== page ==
But none of Frost's investment activities compare to his constant buying of Opko shares. SEC records show the CEO loads up on shares on an almost daily basis. In the first three days of November, Frost bought 32,800 shares at prices between $9 and $10. In October, Frost bought shares on 18 different days.
Rubin said that Frost never sells Opko stock and won't until "everybody has an exit. He doesn't have hobbies; it is Opko, Opko and Opko." Frost's stake in his company sat at almost 33% recently, according to FactSet.
The stock has drawn the attention of short sellers on something of a long term basis, however.
"We have had some fairly consistent short interest, that is true," Rubin said. Frost "isn't buying large enough numbers of shares to effect any of that, but at some point [shorts sellers] are going to have to pay for their shares."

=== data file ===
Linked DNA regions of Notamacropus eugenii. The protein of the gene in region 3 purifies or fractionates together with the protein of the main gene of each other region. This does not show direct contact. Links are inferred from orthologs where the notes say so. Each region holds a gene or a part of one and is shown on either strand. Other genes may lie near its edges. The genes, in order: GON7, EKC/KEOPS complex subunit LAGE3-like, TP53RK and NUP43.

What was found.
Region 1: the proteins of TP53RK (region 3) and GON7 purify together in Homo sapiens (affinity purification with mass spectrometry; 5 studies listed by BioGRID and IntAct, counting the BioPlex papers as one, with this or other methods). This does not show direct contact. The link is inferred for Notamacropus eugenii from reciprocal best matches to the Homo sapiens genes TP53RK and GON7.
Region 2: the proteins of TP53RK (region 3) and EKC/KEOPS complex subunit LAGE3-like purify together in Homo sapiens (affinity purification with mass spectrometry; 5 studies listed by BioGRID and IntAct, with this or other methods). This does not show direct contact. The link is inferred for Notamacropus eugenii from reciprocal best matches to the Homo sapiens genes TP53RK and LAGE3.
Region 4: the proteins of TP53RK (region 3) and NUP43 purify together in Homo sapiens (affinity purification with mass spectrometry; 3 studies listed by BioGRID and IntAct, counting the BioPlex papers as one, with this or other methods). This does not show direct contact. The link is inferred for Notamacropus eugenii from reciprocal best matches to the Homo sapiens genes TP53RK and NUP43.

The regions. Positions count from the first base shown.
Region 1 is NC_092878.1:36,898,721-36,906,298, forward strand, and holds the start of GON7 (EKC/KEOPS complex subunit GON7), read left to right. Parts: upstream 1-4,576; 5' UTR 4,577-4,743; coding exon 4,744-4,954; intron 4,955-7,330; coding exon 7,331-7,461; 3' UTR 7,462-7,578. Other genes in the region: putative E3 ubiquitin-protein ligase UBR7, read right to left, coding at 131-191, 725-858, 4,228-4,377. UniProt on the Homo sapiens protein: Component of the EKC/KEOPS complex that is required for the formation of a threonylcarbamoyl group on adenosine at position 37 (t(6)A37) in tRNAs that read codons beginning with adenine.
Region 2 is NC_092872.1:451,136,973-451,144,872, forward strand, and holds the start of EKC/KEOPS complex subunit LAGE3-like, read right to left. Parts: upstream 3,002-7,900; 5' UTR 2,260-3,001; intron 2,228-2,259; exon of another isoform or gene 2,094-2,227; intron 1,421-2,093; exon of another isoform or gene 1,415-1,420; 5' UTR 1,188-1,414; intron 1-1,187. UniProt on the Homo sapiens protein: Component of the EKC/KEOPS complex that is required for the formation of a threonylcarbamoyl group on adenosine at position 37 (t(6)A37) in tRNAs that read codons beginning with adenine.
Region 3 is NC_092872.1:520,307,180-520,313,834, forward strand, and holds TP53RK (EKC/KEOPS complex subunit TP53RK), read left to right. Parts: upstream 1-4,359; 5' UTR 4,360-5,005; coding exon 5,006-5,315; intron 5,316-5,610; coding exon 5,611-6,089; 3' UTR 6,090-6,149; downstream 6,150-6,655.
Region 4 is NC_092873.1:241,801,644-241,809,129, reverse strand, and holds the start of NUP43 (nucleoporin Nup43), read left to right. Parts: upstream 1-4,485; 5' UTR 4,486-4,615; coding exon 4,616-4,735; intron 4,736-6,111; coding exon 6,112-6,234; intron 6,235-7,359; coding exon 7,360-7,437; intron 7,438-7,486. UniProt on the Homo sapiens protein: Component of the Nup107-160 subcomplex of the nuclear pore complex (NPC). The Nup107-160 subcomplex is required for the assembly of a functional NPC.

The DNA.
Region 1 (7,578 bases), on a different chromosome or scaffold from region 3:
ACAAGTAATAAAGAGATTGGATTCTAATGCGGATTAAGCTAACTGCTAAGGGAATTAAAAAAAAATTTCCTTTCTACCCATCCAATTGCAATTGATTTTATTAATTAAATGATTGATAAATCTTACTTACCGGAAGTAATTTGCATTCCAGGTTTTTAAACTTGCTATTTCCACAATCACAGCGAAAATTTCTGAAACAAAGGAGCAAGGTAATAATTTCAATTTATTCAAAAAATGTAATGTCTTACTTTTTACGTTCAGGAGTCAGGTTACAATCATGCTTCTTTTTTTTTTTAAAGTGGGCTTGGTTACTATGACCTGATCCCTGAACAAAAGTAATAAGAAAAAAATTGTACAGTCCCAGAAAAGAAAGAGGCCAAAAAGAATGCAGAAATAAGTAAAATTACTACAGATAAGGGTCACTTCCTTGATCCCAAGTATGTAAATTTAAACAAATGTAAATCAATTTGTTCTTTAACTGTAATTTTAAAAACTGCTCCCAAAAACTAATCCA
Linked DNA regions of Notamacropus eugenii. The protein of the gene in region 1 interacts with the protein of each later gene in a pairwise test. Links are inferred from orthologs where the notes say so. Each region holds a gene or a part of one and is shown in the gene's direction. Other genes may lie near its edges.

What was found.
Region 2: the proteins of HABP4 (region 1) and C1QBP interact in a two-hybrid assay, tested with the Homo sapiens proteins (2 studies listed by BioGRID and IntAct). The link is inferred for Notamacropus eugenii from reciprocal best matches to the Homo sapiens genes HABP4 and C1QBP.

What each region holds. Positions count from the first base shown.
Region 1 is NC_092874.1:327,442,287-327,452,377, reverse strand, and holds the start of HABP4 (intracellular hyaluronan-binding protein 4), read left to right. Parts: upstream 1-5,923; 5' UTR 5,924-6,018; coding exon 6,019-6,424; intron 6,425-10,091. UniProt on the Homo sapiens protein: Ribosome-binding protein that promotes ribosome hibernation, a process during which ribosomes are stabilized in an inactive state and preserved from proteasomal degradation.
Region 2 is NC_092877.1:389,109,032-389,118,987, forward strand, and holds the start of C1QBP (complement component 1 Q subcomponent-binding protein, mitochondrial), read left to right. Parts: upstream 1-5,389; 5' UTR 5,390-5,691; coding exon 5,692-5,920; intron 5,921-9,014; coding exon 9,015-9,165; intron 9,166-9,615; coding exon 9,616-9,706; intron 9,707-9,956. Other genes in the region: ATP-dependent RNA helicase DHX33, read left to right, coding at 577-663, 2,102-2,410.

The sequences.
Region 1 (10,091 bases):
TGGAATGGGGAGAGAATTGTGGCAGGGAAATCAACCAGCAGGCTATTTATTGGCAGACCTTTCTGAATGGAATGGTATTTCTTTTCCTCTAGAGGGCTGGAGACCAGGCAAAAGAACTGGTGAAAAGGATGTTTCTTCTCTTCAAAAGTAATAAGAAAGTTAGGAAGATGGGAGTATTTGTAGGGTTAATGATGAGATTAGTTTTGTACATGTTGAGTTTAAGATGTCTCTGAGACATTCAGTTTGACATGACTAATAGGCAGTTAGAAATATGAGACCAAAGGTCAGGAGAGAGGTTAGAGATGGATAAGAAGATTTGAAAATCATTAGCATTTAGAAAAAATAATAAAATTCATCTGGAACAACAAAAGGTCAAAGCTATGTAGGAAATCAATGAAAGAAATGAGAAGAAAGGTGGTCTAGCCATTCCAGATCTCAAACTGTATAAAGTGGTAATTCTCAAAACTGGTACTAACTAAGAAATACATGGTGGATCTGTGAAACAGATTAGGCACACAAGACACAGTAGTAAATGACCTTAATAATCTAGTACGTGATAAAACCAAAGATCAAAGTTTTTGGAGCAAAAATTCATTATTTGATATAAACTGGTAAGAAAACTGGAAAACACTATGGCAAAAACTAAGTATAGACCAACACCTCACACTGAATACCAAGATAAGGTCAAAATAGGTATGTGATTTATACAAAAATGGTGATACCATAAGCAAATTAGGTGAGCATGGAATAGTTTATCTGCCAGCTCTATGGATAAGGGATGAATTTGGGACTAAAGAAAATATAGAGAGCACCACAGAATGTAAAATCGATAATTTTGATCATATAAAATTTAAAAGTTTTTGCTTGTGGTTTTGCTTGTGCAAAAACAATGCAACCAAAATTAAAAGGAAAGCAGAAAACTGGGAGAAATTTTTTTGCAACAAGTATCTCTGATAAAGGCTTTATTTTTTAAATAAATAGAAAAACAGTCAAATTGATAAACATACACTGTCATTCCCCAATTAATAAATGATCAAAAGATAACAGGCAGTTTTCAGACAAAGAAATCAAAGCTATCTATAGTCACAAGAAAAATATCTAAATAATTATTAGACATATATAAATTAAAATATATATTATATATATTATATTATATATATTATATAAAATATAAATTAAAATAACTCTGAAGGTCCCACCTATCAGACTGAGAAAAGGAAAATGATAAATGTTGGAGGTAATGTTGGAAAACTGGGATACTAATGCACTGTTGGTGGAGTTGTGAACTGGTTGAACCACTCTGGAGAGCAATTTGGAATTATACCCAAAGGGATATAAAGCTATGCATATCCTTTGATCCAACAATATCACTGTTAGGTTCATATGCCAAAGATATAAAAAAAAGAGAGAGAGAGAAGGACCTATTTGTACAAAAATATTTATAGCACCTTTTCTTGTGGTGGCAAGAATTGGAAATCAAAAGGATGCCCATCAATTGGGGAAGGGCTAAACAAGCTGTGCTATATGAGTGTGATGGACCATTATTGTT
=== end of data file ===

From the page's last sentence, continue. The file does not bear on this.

As of Thursday, FactSet said short investors held 22% of the company's float, a total of 74.3 million shares.
In 2013, Lakewood Capital Management issued a short report called the "Placebo Effect" claiming Opko was grossly overvalued and the company was living off its patriarch's investment reputation. Short investors point to the fact that institutional holdings in Opko sit at a shade under 22%, an example that the company is not necessarily well regarded by traditional players.
Besides Frost, insiders including Chief Technology Officer Jane Hsiao and Rubin hold 5.6% and 1% respectively giving them about 40% ownership in the company.
Rubin acknowledged that while some of the companies that Frost has invested in may seem unusual, his history points to a belief in small public companies, "That's how Opko got started," he said.